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Everett Wa.
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Just a few minor points.
An ABC system will allow the ports to flow better (for the same timing) as it doesn't need the ring support bridges that a ring cylinder does in the ports.

As to repair. A ring engine should have the cylinder liner re-honed to true up the bore and offer the ring a new surface to bed into (break in). I find that most automotive speed shop will do this for free. After all these guys love engines just as you do. This should be done with a ridged hone. Not flex balls, sand paper of a brake cylinder hone. These are all better than nothing but not near as good as a ridged hone.

On the start question I find that a properly fitted ring is a little easier to start than an ABC set up.

As to durability. For sport/ competition engines in the 6cc to12 cc range I usually exchange my ABC system for a ringed system if I plan to run the engine below 14k rpm. If I think I'm going to run between 13K to 16K rpm I like to use a dykes ring (a very low tension L shaped ring). If I know the engine will be run above 17K I chose an ABC set up. If I know the engine will run above 20K there is no doubt that I will need an engine that has an ABC or better yet an AAC system in it. Note these are not hard rules. As some of you know I ran a ringed version of my Webra long stroke engine for my day to day practice but would switch to the ABC version during the competition season.

Not all ABC systems need to have the piston and liner replaced as a set. Fox, Nelson and Picco offered oversized piston in 0.005 mm ( 0.0002") steps. PICCO even offered pistons rough cut (oversized 0.15mm) for those of us that needed them. If the cylinder is fine an ABC engine can be repaired rather inexpensively. (In reality this doesn't happen often. They also don't wear out as fast as the ringed engine.)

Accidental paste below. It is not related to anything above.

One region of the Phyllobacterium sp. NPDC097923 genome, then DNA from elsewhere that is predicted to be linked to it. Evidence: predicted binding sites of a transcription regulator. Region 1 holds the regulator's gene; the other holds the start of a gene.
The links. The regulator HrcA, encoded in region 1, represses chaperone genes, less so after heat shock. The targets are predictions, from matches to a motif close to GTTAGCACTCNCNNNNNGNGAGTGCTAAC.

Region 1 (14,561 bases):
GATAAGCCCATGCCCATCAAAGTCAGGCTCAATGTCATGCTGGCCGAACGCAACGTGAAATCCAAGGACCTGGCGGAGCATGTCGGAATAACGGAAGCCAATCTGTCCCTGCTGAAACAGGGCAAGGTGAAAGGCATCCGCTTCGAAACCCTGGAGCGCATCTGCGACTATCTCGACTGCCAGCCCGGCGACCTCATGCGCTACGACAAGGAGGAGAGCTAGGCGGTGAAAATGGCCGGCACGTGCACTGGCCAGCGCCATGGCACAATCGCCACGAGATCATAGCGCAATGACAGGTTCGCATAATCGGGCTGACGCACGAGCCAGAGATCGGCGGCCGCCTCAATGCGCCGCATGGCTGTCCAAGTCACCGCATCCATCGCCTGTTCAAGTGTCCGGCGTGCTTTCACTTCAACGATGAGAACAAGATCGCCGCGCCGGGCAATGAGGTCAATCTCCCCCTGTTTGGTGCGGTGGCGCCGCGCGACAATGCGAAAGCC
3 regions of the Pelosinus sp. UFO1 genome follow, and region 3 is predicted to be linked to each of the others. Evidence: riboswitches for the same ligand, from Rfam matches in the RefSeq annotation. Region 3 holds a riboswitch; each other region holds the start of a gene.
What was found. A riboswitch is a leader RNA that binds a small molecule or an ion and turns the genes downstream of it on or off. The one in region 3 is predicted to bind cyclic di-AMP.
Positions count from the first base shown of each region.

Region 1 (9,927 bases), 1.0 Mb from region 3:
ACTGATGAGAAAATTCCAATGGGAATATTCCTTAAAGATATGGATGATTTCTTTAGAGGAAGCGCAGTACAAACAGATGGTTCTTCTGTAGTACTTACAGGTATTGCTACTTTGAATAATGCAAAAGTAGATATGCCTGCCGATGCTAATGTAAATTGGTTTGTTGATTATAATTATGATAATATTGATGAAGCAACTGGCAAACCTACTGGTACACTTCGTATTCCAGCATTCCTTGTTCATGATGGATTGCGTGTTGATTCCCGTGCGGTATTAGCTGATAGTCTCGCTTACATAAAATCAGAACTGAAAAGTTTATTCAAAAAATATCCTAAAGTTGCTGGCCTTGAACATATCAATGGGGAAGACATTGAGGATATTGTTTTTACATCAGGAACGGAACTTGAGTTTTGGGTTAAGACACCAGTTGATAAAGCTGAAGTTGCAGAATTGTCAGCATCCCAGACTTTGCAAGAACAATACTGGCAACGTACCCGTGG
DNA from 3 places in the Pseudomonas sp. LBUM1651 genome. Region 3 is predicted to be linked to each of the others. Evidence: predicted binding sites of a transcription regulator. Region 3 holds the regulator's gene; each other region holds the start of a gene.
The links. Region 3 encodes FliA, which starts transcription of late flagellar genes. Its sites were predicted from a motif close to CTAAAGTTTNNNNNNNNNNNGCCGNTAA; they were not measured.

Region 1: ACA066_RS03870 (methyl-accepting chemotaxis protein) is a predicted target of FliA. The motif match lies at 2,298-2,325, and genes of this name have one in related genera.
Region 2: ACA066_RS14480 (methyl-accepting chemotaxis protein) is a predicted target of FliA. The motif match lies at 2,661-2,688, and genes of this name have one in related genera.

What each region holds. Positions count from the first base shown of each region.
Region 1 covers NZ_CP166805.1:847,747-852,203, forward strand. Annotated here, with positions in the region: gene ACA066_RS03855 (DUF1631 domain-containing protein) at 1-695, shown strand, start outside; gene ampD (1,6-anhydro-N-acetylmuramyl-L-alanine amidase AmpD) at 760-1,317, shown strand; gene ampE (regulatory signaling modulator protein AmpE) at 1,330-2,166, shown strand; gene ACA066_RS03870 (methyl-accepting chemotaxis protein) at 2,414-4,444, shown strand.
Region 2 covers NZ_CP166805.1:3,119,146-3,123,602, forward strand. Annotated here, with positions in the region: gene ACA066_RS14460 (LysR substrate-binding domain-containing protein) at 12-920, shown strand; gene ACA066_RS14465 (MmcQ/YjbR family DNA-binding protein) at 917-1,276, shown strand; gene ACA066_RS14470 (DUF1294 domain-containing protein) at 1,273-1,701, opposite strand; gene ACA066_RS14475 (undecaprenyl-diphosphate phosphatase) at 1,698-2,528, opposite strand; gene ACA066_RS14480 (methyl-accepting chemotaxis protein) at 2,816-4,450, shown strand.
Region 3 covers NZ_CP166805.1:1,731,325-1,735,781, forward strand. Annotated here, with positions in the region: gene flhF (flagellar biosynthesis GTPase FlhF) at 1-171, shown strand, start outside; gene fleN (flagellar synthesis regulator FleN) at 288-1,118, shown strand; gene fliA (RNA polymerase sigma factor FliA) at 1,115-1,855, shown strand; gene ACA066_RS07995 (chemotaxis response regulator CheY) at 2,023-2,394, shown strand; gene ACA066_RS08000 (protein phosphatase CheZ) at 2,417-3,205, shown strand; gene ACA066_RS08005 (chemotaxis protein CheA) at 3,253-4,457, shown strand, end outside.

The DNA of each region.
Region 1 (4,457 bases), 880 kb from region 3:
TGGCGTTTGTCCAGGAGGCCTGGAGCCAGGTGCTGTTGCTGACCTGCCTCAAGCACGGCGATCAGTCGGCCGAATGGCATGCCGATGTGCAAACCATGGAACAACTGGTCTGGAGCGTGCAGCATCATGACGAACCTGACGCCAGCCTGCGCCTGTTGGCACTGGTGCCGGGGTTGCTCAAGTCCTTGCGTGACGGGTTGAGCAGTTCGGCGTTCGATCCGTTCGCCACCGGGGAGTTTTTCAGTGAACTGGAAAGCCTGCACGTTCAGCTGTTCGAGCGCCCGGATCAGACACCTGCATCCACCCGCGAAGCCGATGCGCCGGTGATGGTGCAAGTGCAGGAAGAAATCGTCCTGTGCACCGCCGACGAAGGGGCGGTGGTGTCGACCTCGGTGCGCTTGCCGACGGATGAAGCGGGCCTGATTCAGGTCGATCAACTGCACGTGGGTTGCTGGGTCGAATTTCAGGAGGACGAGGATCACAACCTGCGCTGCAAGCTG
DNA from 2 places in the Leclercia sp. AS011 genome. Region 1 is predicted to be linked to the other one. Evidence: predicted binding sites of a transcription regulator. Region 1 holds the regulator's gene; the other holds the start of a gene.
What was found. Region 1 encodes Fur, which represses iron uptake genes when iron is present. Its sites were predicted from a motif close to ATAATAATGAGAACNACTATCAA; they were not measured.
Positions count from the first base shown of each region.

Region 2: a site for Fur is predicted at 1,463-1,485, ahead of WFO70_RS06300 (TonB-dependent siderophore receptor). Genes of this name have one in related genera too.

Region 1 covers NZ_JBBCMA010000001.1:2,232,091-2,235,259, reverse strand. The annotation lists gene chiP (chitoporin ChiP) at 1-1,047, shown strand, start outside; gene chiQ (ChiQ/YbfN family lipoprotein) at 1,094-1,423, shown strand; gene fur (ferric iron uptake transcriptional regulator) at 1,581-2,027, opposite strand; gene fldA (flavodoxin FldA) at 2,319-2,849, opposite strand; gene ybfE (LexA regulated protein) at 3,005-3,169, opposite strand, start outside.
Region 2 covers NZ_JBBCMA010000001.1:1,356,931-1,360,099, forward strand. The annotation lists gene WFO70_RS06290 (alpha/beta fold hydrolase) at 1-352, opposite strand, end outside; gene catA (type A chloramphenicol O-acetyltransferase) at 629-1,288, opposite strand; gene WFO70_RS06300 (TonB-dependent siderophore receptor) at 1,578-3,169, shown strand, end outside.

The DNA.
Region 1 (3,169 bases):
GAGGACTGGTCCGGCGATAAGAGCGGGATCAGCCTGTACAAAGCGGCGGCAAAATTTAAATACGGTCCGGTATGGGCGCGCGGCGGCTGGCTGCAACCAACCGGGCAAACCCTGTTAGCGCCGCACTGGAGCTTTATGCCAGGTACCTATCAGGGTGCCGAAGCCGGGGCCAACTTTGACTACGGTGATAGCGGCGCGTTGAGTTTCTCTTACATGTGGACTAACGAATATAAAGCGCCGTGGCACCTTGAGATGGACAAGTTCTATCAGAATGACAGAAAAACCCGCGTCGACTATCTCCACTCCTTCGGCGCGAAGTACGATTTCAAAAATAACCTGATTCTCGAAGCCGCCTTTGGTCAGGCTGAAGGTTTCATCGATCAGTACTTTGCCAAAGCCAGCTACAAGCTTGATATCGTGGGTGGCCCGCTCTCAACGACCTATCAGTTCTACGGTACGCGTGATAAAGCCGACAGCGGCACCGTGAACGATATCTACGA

Another note;
While a true high performance engine might cost more up front. If the manufacture is a service oriented organization they often are much cheaper in the long run than some brands that abandon you saying that the performance engine comes with no warranty due to the high performance nature of the engine.

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Konrad
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Last edited by Konrad; Dec 03, 2009 at 11:27 PM.
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Old Dec 04, 2009, 02:20 AM
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Friction is not dependent on surface area. It depends on material in contact. However, lubrication does depend on surface area. Ringed engines have less surface area in contact with the wall thus needing less oil than nonringed.
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Old Dec 04, 2009, 07:21 AM
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The pinch area on the piston of an ABC engine is usually only about 1 mm wide. This is about the same width as a piston ring. On an ABC engine this area is in contact with the cylinder for approximately 25 of crankshaft rotation. With a ringed engine the contact time is 360 of crankshaft rotation. It has been my experience that the ABC engine can tolerate less oil in the fuel than a ringed engine. Now a lapped cast iron piston in a leaded steal liner needs much more oil than a ringed engine.